In the clearest admission yet that the Organization of the Petroleum Exporting Countries' (OPEC) production cutback initiative isn't working, no less than six OPEC sources told Reuters that the cartel needs to extend its 1.2 million barrel per day (bpd) reductions beyond the June deadline - and perhaps make even deeper cuts in order to positively impact the global oil glut.
One OPEC delegate said, "An extension is needed to balance the market," but added that "any extension of the cut agreement should be with non-OPEC" - meaning, Russia and other non-members need to remain part of the initiative.
Five other sources said it was "increasingly clear" that the market needs more than six months to stabilize, and they also stated it was crucial that non-OPEC members stay on a cutback course; one said, "The ministers will meet in May to decide, but everyone has to be on board."
Anonymous OPEC delegate
An extension is needed to balance the market
One source theorized that Saudi Arabia will push to get support from non-members because the kingdom is "not happy with the return of shale oil in full force and [has] to make a hard choice between losing part of [its] market share or steady income."
Khalid Al-Falih, energy minister for the Saudis, said last week that his kingdom will extend the cuts into the second half of 2017 if supplies stay above the five-year average, but if market activity is any indication, there's little faith in OPEC being able to achieve any kind of success despite its best efforts: the U.S. Commodity Futures Trading Commission says hedge funds decreased their net-long position during the week ended March 14 by 23 percent to 288,774, the largest decline on record and the lowest level since December.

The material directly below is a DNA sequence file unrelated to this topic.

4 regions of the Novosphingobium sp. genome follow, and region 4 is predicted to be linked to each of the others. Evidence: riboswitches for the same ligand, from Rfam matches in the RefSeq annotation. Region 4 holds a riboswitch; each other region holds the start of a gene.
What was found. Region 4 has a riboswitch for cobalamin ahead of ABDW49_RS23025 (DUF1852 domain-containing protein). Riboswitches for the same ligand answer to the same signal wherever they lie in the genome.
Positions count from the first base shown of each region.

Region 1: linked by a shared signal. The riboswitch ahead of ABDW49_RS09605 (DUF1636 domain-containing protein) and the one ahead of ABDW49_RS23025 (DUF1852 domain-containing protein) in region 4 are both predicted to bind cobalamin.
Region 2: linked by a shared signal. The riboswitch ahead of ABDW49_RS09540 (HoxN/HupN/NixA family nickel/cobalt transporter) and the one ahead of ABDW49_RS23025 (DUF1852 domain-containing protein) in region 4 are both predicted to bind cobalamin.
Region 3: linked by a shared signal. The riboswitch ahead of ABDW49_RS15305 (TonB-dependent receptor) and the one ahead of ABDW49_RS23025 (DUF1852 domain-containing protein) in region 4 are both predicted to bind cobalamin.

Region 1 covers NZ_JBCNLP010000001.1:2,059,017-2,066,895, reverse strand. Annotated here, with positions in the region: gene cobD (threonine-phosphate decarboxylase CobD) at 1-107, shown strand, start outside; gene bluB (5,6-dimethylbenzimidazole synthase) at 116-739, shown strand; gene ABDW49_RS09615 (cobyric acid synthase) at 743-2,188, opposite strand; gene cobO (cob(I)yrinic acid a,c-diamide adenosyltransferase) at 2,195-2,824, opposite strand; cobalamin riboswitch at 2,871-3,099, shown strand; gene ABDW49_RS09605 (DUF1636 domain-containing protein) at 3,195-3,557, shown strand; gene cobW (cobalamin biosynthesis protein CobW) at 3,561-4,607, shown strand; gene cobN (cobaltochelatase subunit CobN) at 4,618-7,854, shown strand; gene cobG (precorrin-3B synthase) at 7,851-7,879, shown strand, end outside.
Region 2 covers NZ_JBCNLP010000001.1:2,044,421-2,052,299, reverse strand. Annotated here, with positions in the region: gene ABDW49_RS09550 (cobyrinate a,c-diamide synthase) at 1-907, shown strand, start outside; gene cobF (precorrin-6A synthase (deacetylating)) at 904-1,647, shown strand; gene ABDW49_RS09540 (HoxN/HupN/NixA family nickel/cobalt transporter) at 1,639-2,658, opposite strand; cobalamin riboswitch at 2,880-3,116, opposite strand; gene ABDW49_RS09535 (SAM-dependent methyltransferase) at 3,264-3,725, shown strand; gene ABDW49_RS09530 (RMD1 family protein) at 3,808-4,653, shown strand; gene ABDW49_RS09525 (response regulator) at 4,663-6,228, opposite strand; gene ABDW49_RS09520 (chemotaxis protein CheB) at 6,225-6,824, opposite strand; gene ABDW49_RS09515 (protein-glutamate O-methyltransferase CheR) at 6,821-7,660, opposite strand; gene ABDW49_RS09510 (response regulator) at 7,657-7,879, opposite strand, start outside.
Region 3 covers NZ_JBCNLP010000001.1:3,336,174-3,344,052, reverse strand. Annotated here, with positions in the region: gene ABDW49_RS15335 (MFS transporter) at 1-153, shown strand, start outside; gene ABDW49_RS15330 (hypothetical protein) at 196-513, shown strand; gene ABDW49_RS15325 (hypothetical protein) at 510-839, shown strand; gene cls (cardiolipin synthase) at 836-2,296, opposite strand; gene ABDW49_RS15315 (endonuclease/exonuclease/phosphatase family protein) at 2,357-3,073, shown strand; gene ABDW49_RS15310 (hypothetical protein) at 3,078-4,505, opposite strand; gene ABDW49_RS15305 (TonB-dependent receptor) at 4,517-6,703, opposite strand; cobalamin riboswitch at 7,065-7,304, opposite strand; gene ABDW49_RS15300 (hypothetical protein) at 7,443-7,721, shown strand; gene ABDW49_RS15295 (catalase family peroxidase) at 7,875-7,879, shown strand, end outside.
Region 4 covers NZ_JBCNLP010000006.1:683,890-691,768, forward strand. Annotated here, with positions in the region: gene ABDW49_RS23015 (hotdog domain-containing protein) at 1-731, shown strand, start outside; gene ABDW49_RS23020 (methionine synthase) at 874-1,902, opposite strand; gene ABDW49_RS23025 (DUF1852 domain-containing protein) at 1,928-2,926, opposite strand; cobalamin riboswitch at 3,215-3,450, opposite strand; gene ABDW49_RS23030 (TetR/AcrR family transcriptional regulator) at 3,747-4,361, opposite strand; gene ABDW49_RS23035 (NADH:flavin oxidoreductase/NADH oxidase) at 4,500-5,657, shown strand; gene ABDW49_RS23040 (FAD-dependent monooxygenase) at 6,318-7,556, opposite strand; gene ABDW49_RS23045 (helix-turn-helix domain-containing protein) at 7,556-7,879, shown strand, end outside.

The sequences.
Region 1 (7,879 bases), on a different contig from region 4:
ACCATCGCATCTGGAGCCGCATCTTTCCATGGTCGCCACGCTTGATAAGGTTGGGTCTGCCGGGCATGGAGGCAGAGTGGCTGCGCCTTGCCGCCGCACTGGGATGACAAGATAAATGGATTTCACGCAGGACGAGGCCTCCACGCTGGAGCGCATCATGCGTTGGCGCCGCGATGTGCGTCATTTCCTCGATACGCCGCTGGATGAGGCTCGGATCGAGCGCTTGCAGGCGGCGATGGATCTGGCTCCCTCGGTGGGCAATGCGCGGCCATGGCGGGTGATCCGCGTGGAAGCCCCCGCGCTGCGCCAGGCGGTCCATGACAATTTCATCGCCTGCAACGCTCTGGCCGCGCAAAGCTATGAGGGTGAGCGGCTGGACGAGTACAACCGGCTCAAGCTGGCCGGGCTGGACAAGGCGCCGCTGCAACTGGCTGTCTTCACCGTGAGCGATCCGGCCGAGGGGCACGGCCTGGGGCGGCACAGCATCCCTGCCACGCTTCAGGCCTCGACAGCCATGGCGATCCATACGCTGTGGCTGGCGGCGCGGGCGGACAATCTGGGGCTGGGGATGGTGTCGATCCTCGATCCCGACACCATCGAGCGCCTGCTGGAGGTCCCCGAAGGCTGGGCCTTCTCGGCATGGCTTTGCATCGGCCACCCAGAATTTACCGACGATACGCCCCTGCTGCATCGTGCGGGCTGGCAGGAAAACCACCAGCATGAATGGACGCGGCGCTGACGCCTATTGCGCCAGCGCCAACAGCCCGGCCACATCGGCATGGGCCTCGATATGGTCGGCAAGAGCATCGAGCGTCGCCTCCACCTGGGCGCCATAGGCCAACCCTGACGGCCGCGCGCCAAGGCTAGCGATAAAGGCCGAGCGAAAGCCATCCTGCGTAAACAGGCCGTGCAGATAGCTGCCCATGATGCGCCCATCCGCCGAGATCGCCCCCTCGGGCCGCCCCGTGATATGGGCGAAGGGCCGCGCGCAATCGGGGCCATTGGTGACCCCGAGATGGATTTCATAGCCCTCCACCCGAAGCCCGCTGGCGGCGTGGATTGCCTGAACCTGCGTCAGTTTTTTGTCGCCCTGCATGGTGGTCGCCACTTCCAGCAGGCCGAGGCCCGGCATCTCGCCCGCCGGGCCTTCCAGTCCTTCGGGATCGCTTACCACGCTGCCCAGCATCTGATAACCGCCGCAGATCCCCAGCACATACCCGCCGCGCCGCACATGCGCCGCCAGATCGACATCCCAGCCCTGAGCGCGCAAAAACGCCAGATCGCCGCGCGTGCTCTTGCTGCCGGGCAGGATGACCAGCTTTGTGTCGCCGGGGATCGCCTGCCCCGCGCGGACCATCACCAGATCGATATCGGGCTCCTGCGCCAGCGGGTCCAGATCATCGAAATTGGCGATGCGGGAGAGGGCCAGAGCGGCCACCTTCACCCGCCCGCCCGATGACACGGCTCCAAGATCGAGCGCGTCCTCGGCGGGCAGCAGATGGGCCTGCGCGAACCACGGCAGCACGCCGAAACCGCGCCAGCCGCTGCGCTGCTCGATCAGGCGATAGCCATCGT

The Commission also noted that as WTI slipped below $50 last week, producers and merchants increased their short positions to 739,736 futures and options, the highest level in a month.
Brent Belote, founder of Cayler Capital LLC, remarked, "If you make it through this next OPEC compliance meeting and we don't have further jawboning by the Saudis and Russia, or more compliance, I think that you have room to grow on the short side, which is worrisome."
Fatih Birol, executive director at International Energy Agency, told Bloomberg that while he sees increased demand from India and China for crude in the near future, another trend is the recovery of the U.S. shale industry, which he describes as "a strong comeback."
Birol noted that "we will see a major boom of a second wave of U.S. shale production" this year and OPEC in considering extending its reduction initiative needs to take this into consideration: because if an extension results in higher prices, this will merely cause the Americans to pump even more.
The IEA last week stated that the global glut is proving to be a lot tougher to clear than initially thought, with stockpiles across developed nations increasing in January for the first time in six months after OPEC nations relentlessly raised production while finalizing its agreement to cut output.